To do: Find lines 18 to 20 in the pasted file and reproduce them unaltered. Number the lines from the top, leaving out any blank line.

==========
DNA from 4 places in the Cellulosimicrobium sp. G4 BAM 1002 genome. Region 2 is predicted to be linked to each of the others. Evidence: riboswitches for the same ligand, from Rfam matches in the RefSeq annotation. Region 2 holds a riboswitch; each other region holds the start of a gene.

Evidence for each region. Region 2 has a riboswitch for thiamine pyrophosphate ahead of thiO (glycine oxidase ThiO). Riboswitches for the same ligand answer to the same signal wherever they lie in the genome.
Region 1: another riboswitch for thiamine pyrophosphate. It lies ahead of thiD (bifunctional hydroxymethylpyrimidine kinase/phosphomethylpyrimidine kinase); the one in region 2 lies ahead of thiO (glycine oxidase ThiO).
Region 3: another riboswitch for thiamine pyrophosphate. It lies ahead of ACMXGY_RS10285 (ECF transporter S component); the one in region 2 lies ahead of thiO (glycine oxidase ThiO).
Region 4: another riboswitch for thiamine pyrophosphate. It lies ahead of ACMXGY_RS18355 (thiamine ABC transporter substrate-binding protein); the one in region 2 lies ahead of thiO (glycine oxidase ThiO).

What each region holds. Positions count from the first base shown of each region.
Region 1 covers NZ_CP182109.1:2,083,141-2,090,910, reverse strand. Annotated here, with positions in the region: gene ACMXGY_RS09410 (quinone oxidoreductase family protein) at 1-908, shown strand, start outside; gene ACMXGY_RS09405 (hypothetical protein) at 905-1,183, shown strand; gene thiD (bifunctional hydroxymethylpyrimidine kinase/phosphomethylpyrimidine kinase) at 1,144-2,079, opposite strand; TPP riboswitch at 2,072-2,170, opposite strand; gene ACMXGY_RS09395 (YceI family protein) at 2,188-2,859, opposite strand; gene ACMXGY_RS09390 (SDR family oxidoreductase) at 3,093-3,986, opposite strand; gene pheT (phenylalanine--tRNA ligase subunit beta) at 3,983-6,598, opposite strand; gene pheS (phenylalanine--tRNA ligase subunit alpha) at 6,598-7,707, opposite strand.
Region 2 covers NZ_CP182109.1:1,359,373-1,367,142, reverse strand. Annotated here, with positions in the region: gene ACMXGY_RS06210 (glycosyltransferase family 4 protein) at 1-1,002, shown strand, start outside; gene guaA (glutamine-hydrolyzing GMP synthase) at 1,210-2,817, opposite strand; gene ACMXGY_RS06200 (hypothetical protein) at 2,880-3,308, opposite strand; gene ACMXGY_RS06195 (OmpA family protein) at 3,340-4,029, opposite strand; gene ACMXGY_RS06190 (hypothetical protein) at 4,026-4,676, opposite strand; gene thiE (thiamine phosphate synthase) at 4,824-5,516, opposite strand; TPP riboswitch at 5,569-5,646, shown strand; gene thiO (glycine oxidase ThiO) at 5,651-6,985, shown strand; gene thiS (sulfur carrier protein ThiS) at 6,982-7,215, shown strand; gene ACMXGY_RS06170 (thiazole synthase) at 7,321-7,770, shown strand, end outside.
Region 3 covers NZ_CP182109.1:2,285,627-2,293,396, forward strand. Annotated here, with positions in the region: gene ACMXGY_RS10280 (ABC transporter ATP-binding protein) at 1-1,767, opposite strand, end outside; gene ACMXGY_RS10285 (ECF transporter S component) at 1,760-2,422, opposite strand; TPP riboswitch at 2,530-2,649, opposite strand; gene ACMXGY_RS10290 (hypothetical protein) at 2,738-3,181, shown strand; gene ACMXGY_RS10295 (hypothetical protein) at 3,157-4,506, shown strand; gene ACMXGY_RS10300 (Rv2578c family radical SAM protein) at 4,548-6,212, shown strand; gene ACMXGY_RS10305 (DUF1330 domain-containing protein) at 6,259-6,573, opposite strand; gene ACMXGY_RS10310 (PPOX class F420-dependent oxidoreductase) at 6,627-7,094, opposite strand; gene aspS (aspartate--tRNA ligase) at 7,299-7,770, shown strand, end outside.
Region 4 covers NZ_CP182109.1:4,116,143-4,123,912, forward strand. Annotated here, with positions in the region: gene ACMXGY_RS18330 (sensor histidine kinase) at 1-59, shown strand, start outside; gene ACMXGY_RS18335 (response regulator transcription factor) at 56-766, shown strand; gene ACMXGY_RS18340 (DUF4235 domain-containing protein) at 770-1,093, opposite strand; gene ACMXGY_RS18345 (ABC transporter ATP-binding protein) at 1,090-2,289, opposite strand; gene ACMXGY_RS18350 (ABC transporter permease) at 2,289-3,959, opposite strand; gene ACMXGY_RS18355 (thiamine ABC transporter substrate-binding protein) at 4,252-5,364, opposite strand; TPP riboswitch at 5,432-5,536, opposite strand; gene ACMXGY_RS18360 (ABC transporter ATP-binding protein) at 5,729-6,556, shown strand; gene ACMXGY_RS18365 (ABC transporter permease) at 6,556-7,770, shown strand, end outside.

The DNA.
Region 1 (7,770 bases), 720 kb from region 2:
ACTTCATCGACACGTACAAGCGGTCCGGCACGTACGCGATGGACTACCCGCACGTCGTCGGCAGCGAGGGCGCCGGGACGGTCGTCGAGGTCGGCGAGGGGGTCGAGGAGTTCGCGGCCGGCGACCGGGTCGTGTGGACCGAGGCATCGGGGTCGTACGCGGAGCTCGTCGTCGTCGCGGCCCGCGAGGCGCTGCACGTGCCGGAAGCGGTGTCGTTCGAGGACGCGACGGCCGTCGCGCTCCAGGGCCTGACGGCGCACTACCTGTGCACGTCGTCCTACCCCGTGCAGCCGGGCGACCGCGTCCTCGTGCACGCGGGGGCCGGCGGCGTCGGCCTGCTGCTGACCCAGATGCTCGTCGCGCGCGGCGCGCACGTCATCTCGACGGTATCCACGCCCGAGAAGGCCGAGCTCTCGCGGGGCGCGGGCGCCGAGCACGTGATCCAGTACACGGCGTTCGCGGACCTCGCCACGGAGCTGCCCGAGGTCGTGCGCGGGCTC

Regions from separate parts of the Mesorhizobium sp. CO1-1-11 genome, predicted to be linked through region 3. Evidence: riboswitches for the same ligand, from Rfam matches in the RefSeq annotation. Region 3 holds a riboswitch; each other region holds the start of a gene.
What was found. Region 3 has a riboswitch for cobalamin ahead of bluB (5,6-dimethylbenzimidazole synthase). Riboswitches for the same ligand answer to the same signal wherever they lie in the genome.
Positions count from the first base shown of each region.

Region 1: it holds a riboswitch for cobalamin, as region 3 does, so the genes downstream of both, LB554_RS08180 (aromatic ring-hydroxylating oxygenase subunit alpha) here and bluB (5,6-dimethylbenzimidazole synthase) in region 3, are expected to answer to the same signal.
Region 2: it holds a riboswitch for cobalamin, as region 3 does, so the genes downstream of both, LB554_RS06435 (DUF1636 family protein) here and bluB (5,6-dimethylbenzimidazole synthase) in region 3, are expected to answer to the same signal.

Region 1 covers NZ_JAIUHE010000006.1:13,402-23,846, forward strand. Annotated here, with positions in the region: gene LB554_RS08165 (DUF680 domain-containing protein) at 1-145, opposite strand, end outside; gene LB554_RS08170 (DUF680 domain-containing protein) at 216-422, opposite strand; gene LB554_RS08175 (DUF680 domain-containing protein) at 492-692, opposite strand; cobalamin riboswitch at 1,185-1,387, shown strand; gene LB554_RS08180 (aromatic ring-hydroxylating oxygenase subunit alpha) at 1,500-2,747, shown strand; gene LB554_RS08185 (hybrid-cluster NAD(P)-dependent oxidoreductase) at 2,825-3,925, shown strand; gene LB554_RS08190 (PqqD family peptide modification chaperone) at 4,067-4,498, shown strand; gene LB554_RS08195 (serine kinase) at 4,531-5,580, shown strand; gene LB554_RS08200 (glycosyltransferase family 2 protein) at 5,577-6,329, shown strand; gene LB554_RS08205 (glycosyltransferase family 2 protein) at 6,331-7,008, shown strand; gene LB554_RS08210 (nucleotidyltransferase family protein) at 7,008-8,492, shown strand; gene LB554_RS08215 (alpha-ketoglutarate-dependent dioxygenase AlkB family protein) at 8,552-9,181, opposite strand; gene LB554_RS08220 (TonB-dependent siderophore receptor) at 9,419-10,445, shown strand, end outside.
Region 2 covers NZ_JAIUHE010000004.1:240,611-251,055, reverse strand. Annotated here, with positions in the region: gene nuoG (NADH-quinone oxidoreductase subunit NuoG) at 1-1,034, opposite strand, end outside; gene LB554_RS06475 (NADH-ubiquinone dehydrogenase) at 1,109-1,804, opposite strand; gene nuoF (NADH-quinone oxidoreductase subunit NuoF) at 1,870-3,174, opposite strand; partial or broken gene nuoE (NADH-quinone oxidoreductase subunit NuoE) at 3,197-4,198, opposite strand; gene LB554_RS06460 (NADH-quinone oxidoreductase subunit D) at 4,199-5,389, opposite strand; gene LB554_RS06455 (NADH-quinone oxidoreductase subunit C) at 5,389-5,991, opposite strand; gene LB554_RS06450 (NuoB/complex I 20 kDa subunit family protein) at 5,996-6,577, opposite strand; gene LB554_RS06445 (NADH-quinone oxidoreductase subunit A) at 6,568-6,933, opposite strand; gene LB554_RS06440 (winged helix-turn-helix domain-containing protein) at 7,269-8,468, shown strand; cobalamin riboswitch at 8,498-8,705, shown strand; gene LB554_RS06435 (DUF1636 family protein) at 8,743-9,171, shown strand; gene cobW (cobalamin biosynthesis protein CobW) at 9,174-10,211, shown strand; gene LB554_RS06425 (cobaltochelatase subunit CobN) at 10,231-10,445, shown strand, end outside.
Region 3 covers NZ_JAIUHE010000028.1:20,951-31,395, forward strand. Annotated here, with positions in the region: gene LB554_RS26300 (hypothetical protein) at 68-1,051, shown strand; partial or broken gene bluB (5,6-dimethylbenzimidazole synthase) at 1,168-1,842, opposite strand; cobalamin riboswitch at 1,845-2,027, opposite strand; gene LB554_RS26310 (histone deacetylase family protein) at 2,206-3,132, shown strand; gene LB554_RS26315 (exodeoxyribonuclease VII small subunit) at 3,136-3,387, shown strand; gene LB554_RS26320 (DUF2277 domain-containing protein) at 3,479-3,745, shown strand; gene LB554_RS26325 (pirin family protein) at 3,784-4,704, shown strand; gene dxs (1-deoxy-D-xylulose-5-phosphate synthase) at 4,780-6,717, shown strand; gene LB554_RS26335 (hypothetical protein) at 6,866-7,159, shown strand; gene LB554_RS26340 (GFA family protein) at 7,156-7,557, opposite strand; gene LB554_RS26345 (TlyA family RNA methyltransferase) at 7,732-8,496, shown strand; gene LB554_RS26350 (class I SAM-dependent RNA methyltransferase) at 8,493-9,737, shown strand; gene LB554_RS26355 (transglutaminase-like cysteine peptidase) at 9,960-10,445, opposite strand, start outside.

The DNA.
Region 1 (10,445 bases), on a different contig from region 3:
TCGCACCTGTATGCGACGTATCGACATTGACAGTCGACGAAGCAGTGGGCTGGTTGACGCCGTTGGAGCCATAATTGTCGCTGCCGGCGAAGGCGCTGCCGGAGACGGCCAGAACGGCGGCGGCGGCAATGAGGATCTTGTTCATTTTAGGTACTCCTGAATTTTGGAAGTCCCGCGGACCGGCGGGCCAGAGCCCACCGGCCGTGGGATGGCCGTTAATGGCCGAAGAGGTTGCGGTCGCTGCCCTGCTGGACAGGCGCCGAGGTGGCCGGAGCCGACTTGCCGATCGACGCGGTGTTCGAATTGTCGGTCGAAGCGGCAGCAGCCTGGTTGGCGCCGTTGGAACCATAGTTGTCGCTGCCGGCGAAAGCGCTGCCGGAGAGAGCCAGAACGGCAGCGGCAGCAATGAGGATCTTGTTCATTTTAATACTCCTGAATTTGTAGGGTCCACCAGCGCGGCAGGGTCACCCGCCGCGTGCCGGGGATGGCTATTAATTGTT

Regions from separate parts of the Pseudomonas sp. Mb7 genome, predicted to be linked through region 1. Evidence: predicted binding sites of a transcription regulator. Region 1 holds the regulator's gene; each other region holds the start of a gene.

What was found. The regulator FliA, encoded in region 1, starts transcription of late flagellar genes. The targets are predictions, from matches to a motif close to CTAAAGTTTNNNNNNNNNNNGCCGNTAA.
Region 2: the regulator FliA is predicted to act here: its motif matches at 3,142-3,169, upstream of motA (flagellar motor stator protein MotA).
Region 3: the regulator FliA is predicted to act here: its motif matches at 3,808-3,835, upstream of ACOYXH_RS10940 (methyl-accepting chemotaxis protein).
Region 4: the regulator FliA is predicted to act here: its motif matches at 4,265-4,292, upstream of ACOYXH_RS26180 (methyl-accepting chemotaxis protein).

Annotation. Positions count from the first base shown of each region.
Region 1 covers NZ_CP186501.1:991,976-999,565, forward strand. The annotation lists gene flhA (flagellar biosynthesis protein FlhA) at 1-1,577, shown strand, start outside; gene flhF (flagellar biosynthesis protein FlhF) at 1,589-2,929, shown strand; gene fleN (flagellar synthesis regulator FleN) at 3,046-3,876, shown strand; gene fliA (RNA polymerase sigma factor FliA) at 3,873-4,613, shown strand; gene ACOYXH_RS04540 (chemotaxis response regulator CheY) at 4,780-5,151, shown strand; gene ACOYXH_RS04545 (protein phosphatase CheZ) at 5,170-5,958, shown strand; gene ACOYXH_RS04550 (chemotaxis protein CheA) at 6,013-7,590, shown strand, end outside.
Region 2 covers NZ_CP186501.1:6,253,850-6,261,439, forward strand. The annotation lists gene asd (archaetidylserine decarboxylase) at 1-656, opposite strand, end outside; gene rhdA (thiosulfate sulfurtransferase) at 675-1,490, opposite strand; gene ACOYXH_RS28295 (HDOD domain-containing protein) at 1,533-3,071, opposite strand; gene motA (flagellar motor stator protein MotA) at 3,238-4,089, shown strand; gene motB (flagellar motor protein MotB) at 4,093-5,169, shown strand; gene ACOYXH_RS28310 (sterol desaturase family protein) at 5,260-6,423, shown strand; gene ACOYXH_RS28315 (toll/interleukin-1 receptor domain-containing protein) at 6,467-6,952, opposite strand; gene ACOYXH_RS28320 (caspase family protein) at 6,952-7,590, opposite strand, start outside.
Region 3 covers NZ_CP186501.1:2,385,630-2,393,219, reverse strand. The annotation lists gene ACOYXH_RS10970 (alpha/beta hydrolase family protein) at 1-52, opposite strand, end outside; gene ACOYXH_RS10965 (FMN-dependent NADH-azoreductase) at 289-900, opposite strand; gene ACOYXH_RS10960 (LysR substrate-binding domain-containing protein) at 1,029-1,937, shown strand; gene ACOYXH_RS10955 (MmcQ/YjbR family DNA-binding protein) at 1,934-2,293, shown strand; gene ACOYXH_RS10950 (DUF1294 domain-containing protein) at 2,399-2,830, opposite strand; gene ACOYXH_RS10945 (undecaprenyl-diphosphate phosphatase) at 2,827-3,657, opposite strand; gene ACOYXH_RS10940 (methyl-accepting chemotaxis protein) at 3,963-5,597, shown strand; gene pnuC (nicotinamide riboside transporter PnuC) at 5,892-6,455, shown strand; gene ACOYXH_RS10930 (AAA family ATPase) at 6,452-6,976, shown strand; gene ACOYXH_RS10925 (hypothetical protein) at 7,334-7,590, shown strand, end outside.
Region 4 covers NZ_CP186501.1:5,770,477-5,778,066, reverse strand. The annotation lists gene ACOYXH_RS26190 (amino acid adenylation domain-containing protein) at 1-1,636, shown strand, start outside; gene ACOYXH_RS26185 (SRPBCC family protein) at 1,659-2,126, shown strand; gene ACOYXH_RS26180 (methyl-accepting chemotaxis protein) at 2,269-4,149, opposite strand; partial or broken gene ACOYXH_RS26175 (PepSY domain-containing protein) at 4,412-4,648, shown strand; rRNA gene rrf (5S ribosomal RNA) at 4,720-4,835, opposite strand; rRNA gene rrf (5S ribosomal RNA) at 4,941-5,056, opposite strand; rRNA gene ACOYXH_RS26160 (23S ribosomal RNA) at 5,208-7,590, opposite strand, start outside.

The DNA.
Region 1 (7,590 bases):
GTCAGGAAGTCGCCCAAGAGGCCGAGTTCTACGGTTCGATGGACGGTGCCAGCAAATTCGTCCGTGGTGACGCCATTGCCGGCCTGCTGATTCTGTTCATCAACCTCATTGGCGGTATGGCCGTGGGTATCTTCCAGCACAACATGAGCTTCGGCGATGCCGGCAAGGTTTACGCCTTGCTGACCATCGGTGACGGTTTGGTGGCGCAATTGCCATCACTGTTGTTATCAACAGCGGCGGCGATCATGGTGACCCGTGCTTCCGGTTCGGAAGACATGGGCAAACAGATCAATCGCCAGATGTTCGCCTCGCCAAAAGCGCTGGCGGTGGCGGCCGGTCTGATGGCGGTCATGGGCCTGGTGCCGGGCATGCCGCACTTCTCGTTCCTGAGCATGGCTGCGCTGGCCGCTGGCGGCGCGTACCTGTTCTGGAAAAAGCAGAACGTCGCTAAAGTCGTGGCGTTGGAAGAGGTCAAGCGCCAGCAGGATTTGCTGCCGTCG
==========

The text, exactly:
Region 2: it holds a riboswitch for cobalamin, as region 3 does, so the genes downstream of both, LB554_RS06435 (DUF1636 family protein) here and bluB (5,6-dimethylbenzimidazole synthase) in region 3, are expected to answer to the same signal.

Region 1 covers NZ_JAIUHE010000006.1:13,402-23,846, forward strand. Annotated here, with positions in the region: gene LB554_RS08165 (DUF680 domain-containing protein) at 1-145, opposite strand, end outside; gene LB554_RS08170 (DUF680 domain-containing protein) at 216-422, opposite strand; gene LB554_RS08175 (DUF680 domain-containing protein) at 492-692, opposite strand; cobalamin riboswitch at 1,185-1,387, shown strand; gene LB554_RS08180 (aromatic ring-hydroxylating oxygenase subunit alpha) at 1,500-2,747, shown strand; gene LB554_RS08185 (hybrid-cluster NAD(P)-dependent oxidoreductase) at 2,825-3,925, shown strand; gene LB554_RS08190 (PqqD family peptide modification chaperone) at 4,067-4,498, shown strand; gene LB554_RS08195 (serine kinase) at 4,531-5,580, shown strand; gene LB554_RS08200 (glycosyltransferase family 2 protein) at 5,577-6,329, shown strand; gene LB554_RS08205 (glycosyltransferase family 2 protein) at 6,331-7,008, shown strand; gene LB554_RS08210 (nucleotidyltransferase family protein) at 7,008-8,492, shown strand; gene LB554_RS08215 (alpha-ketoglutarate-dependent dioxygenase AlkB family protein) at 8,552-9,181, opposite strand; gene LB554_RS08220 (TonB-dependent siderophore receptor) at 9,419-10,445, shown strand, end outside.
Region 2 covers NZ_JAIUHE010000004.1:240,611-251,055, reverse strand. Annotated here, with positions in the region: gene nuoG (NADH-quinone oxidoreductase subunit NuoG) at 1-1,034, opposite strand, end outside; gene LB554_RS06475 (NADH-ubiquinone dehydrogenase) at 1,109-1,804, opposite strand; gene nuoF (NADH-quinone oxidoreductase subunit NuoF) at 1,870-3,174, opposite strand; partial or broken gene nuoE (NADH-quinone oxidoreductase subunit NuoE) at 3,197-4,198, opposite strand; gene LB554_RS06460 (NADH-quinone oxidoreductase subunit D) at 4,199-5,389, opposite strand; gene LB554_RS06455 (NADH-quinone oxidoreductase subunit C) at 5,389-5,991, opposite strand; gene LB554_RS06450 (NuoB/complex I 20 kDa subunit family protein) at 5,996-6,577, opposite strand; gene LB554_RS06445 (NADH-quinone oxidoreductase subunit A) at 6,568-6,933, opposite strand; gene LB554_RS06440 (winged helix-turn-helix domain-containing protein) at 7,269-8,468, shown strand; cobalamin riboswitch at 8,498-8,705, shown strand; gene LB554_RS06435 (DUF1636 family protein) at 8,743-9,171, shown strand; gene cobW (cobalamin biosynthesis protein CobW) at 9,174-10,211, shown strand; gene LB554_RS06425 (cobaltochelatase subunit CobN) at 10,231-10,445, shown strand, end outside.